2015 was a pretty remarkable year for women’s sprinting. There were record numbers of athletes running under 11 seconds in the 100m and there were some very quick times over the 200m, none more so than at Beijing.
While for the men, the majority of the attention was for Bolt and Gatlin, there were a number of female sprinters who were performing impressively. From the experienced greats such as Shelly Anne Fraser Pryce, Veronica Campbell-Brown and Blessing Okagbare, to those breaking through to the top level such as Dafne Schippers and Elaine Thompson as well as exciting young talents like Dina Asher-Smith and Kailyn Whitney. There’s even a 16 year old running under 11 seconds! (both crazy and scary at the same time!)
20 women went under 11 seconds last season, compared to just 6 in 2014, 12 in 2013 and 10 in the last Olympic year. With the Rio Olympics coming up next year, it is quite likely that the Women’s 100m and 200m events could be amongst the most competitive events at those games.
STILL THE QUEEN
Like Usain Bolt for the men, Shelly-Ann Fraser Pryce is still the dominant athlete. Indeed her record in terms of Gold Medals is extremely Bolt-esque. 2 Olympic Titles at 100m, 3 World 100m titles and 1 World 200m title. The only one she is missing is an Olympic 200m title. Fraser-Pryce was a class above once again in 2015 as she won all the Diamond League events she was in and was the World Leader going into Beijing (10.74). With her focusing on the 100m this year, the 200m would give the opportunity for someone to step up and that is what precisely Dafne Schippers did!
THE NEW KID ON THE BLOCK
Having been considered a multi-eventer up until last year, you would probably not have predicted her rise as a sprinting star. However, having run impressively in some Diamond League events, she went to the European Championships as the clear favourite in both the 100 and the 200. She won both as expected but no one thought she could run as fast as 22.04 seconds though! It was no surprise then when she eventually decided that sprinting was where her future lied, at least in the short term. She showed her potential in the shorter sprint as well setting 2 new Dutch national records and winning the London Anniversary Games in 10.92 seconds.
THE NEXT GENERATION
Elaine Thompson meanwhile made huge strides over the last year. Just 23 years old, she went from a 11.41 runner two years ago to recording 10.84 in Eugene earlier this year. In the 200m her best time last year was 23.23 seconds and ran 22.10 in the London Diamond League event this year. A quite remarkable improvement. As well as those two, you had the usual American contingent including Candyce Mcgrone (who beat Schippers in Monaco with 22.08) plus Jenna Prandini, the experienced Jeneba Tarmoh, the ultra-experienced Veronica Campbell-Brown and the 19 year old Brit Dina Asher-Smith (22.30 going into Beijing).
At the World Championships, Shelly-Ann Fraser Pryce looked like the woman to beat. Her closest challengers appeared to Torie Bowie of the US (10.81 in Eugene) and Dafne Schippers who ran another national record in the semi-final of 10.83. Unsurprisingly the slowest qualifier for the final had to go under 11 seconds to make the final (similar to the men where sub 10 was necessary for the final). Shelly-Ann Fraser Pryce wasn’t at her absolute best but still won in a super quick 10.76 (still looking for her first 10.6x clocking) with Schippers roaring back in the second half of the race to take the silver in yet another national record of 10.81 with Torie Bowie getting her first individual global medal with 10.86.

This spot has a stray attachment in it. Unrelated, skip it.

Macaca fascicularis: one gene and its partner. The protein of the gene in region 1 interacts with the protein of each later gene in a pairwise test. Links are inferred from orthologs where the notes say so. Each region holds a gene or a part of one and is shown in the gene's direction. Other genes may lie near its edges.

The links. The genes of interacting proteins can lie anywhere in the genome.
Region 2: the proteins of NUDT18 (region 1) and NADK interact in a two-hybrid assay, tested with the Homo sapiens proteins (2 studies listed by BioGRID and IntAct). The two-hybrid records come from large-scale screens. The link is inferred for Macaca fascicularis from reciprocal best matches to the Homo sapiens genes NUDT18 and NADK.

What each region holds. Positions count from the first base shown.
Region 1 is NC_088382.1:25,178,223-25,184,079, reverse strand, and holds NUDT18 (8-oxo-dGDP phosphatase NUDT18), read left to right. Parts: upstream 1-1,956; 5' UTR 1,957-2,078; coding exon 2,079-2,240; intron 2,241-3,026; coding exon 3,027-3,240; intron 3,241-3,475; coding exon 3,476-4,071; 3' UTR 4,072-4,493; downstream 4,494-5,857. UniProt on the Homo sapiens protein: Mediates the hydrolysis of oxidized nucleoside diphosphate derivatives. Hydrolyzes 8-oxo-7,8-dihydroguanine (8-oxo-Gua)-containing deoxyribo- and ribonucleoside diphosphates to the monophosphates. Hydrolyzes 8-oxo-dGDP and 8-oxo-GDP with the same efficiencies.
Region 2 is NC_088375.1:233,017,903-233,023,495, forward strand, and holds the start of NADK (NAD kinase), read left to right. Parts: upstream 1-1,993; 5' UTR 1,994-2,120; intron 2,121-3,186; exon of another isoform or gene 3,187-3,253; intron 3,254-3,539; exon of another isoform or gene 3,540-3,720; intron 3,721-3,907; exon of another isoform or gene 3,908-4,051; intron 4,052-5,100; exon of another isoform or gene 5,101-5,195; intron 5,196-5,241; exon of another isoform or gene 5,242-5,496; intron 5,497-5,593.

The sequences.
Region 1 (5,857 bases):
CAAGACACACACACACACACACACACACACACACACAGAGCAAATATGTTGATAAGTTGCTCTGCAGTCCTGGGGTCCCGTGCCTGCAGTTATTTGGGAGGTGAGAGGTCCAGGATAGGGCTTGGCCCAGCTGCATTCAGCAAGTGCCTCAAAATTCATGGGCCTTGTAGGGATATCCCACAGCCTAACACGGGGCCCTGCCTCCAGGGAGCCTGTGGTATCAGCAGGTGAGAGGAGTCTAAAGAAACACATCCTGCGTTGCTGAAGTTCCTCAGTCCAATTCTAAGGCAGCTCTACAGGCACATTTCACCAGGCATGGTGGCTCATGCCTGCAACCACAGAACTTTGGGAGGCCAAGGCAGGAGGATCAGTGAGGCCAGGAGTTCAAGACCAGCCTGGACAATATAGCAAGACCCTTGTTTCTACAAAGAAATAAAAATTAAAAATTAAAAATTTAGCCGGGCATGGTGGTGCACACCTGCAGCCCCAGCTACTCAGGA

For the 200 metres, there were some big names still missing as the Heats began, including Fraser Pryce, Torie Bowie, Allyson Felix (going in the 400 this time), Okagbare and Ahoure of the Ivory Coast. Early on, it seemed it was going to Schippers and Thompson who were going to contesting the gold medal making very easy work of their heats and semi-finals. The surprise may have been the 19 year old Dina Asher-Smith who set PB’s in winning both her heat and her semi-final and was a contender for a medal come the final. Mcgrone was also running very well, while Campbell-Brown (who had been struggling for her best form most of the season) found herself running into another athlete’s lane in her heat which on another day could have been costly. She came third in her semi-final so there weren’t too many expectations for her.
The final was a classic race that saw times that haven’t been seen in years. Schippers came through in the final 50 metres to take Gold in a new European record of 21.63 (now third fastest of all time) and edged Thompson into second in 21.66 (5th fastest all time). Veronica Campbell-Brown showed that form is temporary and class in permanent as she found a sub 22 second run on the same track where she became Olympic Champion at this distance 7 years prior. Mcgrone was fourth in a new PB of 22.01 while Asher-Smith was 5th in a new national record of 22.07 which is also the fastest time by a teenager in history going past a certain Allyson Felix. Some incredible times on admittedly a track where there were some super fast times in some events (the men’s 400 comes to mind!) to cap a wonderful event. In fact, here is the final for you to enjoy again!
Imagine that line up along with Felix, Fraser Pryce, Bowie, Okagbare, Ahoure and you have the potential for one of the greatest races in the history of the sport. Look no further than the women’s sprints next year, as it should be pretty amazing! Who do you think will win the 100m and 200m Olympic Gold medals in Rio next year? Will any of the new talent step up to challenge? Let me know in the comments section below.
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